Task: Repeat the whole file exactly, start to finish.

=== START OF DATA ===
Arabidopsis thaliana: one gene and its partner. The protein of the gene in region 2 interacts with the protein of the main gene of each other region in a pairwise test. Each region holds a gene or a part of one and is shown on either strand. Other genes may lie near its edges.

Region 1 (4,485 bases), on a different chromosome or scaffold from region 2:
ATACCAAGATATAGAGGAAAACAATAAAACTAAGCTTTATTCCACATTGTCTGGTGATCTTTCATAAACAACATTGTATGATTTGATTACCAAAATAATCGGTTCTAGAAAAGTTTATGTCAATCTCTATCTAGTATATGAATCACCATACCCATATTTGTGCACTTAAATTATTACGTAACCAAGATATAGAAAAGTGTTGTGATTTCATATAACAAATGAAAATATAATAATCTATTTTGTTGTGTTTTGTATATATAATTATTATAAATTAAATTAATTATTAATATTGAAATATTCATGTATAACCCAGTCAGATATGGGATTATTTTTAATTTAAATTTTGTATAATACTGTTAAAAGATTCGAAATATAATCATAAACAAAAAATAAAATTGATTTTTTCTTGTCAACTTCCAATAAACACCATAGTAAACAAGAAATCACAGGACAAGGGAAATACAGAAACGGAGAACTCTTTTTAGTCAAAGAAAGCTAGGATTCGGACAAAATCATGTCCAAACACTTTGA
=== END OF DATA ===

Arabidopsis thaliana: one gene and its partner. The protein of the gene in region 2 interacts with the protein of the main gene of each other region in a pairwise test. Each region holds a gene or a part of one and is shown on either strand. Other genes may lie near its edges.

Region 1 (4,485 bases), on a different chromosome or scaffold from region 2:
ATACCAAGATATAGAGGAAAACAATAAAACTAAGCTTTATTCCACATTGTCTGGTGATCTTTCATAAACAACATTGTATGATTTGATTACCAAAATAATCGGTTCTAGAAAAGTTTATGTCAATCTCTATCTAGTATATGAATCACCATACCCATATTTGTGCACTTAAATTATTACGTAACCAAGATATAGAAAAGTGTTGTGATTTCATATAACAAATGAAAATATAATAATCTATTTTGTTGTGTTTTGTATATATAATTATTATAAATTAAATTAATTATTAATATTGAAATATTCATGTATAACCCAGTCAGATATGGGATTATTTTTAATTTAAATTTTGTATAATACTGTTAAAAGATTCGAAATATAATCATAAACAAAAAATAAAATTGATTTTTTCTTGTCAACTTCCAATAAACACCATAGTAAACAAGAAATCACAGGACAAGGGAAATACAGAAACGGAGAACTCTTTTTAGTCAAAGAAAGCTAGGATTCGGACAAAATCATGTCCAAACACTTTGA